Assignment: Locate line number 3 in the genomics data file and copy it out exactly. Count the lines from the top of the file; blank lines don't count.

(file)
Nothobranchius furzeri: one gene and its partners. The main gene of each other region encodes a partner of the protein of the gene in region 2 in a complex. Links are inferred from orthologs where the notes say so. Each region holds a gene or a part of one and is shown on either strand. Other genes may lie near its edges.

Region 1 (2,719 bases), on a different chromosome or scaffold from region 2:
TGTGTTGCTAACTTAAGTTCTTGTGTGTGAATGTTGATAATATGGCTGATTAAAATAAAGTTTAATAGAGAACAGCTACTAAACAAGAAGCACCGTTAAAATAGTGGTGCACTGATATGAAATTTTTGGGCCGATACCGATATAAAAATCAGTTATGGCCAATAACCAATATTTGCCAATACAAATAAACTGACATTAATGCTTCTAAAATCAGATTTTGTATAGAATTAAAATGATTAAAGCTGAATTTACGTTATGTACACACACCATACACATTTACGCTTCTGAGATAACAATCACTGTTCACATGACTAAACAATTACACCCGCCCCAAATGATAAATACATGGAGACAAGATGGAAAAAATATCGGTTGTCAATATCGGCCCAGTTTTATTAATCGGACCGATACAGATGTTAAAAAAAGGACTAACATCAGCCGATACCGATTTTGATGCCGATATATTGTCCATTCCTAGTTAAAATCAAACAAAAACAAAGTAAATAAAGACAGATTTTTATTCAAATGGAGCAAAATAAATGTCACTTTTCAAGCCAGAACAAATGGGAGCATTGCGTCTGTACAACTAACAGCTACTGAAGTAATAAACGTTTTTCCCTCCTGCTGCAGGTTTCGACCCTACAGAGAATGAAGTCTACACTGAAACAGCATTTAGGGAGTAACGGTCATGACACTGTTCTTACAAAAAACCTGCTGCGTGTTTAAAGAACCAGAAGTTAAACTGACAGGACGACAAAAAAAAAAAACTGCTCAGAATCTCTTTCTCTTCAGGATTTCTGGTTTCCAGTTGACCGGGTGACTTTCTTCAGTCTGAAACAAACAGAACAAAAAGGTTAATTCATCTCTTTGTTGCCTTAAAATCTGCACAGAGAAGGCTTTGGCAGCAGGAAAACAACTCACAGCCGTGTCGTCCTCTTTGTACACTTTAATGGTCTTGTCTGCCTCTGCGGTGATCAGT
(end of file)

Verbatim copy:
TGTGTTGCTAACTTAAGTTCTTGTGTGTGAATGTTGATAATATGGCTGATTAAAATAAAGTTTAATAGAGAACAGCTACTAAACAAGAAGCACCGTTAAAATAGTGGTGCACTGATATGAAATTTTTGGGCCGATACCGATATAAAAATCAGTTATGGCCAATAACCAATATTTGCCAATACAAATAAACTGACATTAATGCTTCTAAAATCAGATTTTGTATAGAATTAAAATGATTAAAGCTGAATTTACGTTATGTACACACACCATACACATTTACGCTTCTGAGATAACAATCACTGTTCACATGACTAAACAATTACACCCGCCCCAAATGATAAATACATGGAGACAAGATGGAAAAAATATCGGTTGTCAATATCGGCCCAGTTTTATTAATCGGACCGATACAGATGTTAAAAAAAGGACTAACATCAGCCGATACCGATTTTGATGCCGATATATTGTCCATTCCTAGTTAAAATCAAACAAAAACAAAGTAAATAAAGACAGATTTTTATTCAAATGGAGCAAAATAAATGTCACTTTTCAAGCCAGAACAAATGGGAGCATTGCGTCTGTACAACTAACAGCTACTGAAGTAATAAACGTTTTTCCCTCCTGCTGCAGGTTTCGACCCTACAGAGAATGAAGTCTACACTGAAACAGCATTTAGGGAGTAACGGTCATGACACTGTTCTTACAAAAAACCTGCTGCGTGTTTAAAGAACCAGAAGTTAAACTGACAGGACGACAAAAAAAAAAAACTGCTCAGAATCTCTTTCTCTTCAGGATTTCTGGTTTCCAGTTGACCGGGTGACTTTCTTCAGTCTGAAACAAACAGAACAAAAAGGTTAATTCATCTCTTTGTTGCCTTAAAATCTGCACAGAGAAGGCTTTGGCAGCAGGAAAACAACTCACAGCCGTGTCGTCCTCTTTGTACACTTTAATGGTCTTGTCTGCCTCTGCGGTGATCAGT